Hot answers tagged

10

I don't like to be the bearer of bad news, but I've been down this road once or twice. As a hobby, I sometimes pull bike frames out of dumpsters and rebuild them to sell for my cost on Craigslist. I have learned over the years that bicycles, when new, really cost at least $300-400. "Bicycle-Shaped Objects" (BSO's) are sold at stores like Wal-Dart and ...


8

Drivetrain components tend to wear in this order: Chain Rear cassette/sprockets Front chainrings (and the teeth on your derailleur's jockey wheels may last, but the bearings may not) The chain is usually the culprit for wearing out the other two. As it wears, the distance between links effectively increases, and the mismatch between the links and teeth ...


7

Its not about higher and lower end bikes, its about the nature of the bikes and the purposes they are used for and probably some history and snobbery too (-: You can pay a truly staggering amount of money for a mountain bike (or a tourer or a recumbent) with a triple chainset and equally you can get something that bears a passing resemblance to a road ...


7

The cable that moves a mechanical derailleur is counteracted by a spring. To the best of my knowledge the "leave it on the smallest sprocket" theory suggests that the spring is sitting with the least amount of tension on it. The same is true for the cables. Because they have the least tension they are more likely to maintain adjustment over periods of ...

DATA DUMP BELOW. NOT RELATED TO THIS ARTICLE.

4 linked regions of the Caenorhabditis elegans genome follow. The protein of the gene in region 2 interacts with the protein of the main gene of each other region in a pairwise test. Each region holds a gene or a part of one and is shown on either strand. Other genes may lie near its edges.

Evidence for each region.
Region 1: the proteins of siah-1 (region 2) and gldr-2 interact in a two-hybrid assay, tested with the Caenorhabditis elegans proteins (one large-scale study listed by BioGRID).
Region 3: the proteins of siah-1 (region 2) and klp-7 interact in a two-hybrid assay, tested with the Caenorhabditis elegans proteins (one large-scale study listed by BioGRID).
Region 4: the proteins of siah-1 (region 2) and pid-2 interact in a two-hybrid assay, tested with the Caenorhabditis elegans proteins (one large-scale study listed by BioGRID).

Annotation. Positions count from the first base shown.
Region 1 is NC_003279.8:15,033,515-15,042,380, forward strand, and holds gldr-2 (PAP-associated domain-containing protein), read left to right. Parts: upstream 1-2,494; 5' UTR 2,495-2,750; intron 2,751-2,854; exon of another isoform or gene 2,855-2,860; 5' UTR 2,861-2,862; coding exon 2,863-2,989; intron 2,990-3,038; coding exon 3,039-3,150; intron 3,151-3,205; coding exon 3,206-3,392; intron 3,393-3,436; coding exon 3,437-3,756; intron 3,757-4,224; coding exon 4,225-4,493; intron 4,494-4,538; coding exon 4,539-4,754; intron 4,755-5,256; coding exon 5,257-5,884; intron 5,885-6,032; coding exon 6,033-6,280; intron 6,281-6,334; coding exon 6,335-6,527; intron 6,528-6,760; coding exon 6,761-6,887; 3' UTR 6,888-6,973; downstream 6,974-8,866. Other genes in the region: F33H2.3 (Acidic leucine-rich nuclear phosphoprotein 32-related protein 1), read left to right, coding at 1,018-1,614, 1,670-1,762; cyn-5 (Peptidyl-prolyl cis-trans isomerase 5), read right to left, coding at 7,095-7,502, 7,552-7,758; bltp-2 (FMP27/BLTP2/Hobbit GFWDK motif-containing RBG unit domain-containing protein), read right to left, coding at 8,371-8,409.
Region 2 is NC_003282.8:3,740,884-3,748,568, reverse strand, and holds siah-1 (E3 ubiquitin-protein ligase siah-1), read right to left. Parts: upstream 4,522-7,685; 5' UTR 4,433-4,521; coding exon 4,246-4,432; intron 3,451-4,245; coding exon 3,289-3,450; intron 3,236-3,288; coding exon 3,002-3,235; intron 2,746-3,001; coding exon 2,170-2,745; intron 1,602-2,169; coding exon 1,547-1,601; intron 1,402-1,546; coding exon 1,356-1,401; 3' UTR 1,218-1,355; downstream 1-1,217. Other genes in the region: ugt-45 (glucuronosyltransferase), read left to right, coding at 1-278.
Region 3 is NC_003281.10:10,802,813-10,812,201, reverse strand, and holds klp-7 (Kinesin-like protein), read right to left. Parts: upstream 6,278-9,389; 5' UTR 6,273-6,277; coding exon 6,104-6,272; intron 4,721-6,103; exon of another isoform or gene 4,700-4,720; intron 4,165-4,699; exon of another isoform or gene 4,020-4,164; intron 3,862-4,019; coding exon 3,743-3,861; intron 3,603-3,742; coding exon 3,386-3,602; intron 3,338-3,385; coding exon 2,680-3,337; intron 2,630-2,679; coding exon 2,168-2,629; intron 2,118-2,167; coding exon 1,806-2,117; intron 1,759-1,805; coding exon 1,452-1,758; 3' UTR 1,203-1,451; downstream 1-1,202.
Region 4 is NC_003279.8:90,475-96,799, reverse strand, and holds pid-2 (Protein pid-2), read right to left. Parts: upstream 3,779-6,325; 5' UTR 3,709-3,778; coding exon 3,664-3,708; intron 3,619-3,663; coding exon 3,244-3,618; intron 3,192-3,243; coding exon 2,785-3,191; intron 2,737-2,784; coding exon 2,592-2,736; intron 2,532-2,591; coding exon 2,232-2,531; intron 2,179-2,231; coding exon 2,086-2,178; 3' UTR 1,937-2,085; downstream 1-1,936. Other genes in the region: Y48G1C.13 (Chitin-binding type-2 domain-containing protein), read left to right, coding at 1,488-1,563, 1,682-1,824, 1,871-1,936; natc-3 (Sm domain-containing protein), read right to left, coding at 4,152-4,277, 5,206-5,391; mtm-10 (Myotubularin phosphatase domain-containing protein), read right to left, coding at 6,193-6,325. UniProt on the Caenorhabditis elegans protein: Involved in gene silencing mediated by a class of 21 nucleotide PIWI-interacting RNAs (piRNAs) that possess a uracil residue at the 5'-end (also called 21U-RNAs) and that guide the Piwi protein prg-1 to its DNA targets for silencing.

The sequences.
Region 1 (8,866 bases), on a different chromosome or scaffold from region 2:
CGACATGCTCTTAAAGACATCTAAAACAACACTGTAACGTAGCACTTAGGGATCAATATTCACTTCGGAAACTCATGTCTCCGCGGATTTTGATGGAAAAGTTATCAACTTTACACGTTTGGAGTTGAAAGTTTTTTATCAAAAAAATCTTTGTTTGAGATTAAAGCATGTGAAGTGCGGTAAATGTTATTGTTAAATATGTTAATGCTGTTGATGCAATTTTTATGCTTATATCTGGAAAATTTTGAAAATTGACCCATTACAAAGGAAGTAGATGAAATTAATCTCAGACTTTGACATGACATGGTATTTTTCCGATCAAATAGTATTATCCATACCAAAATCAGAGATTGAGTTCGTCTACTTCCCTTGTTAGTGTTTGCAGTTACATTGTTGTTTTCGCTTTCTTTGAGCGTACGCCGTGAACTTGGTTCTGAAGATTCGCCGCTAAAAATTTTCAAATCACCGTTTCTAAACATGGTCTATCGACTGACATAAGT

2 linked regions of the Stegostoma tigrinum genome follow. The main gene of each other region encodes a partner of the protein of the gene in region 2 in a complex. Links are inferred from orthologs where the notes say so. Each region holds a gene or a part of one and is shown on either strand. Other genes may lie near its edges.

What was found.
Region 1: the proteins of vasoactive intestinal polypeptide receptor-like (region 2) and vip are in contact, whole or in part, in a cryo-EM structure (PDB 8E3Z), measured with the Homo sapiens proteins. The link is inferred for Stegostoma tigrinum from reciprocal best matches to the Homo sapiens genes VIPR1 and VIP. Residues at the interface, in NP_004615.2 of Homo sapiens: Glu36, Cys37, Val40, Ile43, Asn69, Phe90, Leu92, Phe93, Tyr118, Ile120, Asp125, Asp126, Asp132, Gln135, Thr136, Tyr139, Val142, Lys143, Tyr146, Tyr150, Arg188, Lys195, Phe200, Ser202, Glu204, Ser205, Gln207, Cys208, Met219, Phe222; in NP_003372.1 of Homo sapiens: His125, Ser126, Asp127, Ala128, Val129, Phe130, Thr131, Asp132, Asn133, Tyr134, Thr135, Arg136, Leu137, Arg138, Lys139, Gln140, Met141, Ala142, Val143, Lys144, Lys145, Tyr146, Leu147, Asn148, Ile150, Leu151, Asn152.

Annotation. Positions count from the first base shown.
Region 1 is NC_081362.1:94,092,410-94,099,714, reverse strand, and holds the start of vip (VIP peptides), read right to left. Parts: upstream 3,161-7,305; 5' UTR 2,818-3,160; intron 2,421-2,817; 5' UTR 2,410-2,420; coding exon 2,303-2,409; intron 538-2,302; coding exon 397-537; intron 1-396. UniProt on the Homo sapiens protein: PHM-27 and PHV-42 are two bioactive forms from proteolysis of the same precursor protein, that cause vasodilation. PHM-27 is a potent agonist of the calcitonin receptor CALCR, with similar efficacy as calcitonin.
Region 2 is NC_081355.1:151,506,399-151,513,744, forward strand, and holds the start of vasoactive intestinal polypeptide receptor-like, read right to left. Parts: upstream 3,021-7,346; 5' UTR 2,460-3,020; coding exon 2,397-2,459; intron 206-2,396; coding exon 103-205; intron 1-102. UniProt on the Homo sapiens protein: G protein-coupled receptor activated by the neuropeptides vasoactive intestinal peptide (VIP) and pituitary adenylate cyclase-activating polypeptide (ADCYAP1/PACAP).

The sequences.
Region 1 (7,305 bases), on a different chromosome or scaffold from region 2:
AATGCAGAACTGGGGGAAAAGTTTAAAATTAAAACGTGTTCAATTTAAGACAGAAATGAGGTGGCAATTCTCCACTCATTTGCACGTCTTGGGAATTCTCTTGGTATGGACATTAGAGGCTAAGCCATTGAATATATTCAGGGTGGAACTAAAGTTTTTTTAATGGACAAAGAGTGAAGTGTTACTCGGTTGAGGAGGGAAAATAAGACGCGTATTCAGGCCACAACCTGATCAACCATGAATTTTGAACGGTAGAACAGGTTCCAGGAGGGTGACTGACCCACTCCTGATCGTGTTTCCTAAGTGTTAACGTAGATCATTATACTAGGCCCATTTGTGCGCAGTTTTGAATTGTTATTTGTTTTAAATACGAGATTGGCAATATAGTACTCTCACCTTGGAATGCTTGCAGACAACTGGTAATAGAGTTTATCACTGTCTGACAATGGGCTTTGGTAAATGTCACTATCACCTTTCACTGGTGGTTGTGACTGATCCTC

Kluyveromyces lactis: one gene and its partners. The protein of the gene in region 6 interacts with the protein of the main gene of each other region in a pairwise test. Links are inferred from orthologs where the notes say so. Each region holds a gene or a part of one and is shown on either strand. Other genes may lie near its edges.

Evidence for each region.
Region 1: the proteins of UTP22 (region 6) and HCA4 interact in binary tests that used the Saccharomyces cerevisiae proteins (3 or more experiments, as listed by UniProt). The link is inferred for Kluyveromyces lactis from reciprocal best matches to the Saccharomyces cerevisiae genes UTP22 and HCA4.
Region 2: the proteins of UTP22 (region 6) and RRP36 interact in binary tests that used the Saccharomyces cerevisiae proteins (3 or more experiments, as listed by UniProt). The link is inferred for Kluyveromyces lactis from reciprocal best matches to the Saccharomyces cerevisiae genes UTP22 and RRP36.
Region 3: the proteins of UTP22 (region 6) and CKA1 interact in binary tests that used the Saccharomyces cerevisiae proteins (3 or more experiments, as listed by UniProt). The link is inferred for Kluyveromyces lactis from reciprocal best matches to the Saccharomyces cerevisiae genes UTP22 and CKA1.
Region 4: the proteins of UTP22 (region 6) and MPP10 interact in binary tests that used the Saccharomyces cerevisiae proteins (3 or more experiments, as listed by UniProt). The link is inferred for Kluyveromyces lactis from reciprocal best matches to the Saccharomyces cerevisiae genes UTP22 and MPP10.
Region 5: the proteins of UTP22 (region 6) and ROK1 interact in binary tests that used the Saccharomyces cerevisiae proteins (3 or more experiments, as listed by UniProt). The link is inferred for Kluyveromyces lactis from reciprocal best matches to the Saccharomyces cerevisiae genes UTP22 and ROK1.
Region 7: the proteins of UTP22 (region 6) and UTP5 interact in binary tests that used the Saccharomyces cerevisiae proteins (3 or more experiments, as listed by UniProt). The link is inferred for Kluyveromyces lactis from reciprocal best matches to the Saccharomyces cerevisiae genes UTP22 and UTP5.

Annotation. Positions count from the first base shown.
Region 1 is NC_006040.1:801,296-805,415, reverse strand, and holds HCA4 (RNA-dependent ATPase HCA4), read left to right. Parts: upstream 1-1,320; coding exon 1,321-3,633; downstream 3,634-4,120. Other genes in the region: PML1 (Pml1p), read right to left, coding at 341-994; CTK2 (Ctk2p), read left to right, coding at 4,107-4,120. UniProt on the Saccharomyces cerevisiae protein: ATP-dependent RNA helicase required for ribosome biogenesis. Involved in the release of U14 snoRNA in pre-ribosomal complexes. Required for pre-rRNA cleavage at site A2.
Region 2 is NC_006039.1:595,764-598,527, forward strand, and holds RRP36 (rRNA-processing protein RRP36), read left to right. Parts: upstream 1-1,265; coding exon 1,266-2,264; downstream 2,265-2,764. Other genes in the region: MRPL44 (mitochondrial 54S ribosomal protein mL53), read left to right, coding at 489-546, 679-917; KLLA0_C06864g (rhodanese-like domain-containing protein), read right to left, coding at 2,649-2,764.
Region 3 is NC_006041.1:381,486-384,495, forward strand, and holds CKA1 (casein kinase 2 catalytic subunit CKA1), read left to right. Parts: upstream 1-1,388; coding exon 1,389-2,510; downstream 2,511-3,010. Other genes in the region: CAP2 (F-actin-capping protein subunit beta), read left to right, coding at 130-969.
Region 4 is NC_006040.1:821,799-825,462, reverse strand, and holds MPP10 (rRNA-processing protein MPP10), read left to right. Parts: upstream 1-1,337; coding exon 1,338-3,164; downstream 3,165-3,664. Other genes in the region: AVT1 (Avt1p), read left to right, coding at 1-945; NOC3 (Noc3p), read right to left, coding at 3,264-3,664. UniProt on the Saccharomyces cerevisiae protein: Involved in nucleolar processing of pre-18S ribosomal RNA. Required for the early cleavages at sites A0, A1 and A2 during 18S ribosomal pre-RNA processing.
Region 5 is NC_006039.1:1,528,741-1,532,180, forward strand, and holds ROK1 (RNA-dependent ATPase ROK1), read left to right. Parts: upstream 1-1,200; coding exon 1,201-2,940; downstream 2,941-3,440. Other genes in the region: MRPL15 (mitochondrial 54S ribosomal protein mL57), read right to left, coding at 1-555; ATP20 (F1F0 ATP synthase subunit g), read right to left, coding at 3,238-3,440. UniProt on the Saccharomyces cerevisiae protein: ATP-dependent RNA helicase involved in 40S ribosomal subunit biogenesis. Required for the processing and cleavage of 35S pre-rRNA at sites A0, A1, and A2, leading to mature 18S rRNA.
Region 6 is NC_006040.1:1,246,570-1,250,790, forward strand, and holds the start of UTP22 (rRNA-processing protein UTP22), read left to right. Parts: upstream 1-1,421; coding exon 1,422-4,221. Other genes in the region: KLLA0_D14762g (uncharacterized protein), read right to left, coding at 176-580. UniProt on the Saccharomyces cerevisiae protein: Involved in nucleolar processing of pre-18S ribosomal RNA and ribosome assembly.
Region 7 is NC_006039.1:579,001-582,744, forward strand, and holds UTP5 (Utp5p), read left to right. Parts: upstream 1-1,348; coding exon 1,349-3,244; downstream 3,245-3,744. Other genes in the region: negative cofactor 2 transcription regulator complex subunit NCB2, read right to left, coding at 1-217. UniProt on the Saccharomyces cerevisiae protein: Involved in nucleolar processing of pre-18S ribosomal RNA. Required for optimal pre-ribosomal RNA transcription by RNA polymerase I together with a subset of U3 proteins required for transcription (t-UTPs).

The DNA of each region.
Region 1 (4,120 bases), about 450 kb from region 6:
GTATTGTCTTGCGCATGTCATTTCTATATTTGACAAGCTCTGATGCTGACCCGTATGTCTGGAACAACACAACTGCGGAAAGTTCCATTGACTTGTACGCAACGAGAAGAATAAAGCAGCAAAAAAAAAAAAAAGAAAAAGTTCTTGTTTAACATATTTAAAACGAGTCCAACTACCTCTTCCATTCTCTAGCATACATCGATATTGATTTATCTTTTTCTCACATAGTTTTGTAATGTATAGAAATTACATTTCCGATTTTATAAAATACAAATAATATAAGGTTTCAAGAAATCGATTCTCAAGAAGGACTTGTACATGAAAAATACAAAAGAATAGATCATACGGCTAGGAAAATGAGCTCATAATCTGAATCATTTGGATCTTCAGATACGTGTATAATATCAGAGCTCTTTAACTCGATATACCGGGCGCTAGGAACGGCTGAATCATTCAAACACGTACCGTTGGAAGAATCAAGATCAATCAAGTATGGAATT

6

The key property is hardness. For uniform materials (like cogs), hardness directly affects wear resistance. The harder the metal the longer it will last. Some digging around wikipedia suggests that typical Brinell hardness values are: pure aluminium 15HB, 6061-T6 aluminium (heat treated) 95 HB mild steel 120HB, 4130 CroMo steel 183-217 HB (90-96 ...


5

Before answering your question I will add the caveat that without seeing your problem and without knowing the exact spec of the bike, this 'quote' could be wrong. For one, you might not have replaceable chainrings. But, assuming you do have replaceable chainrings the cost would be somewhere around 30-35$ (10$ labor, 20-25$ for chainring) depending on the ...


5

I've heard different rules of thumb (rule of thumbs?) about how much use you can get, and remember none of them. What I do know is that not lubeing a chain often enough--actually, cleaning and lubeing--will cause it to wear such that it 'stretches'. Not stretch like taffy, but gain overall length due to the pins and bushings in the links wearing down, ...


5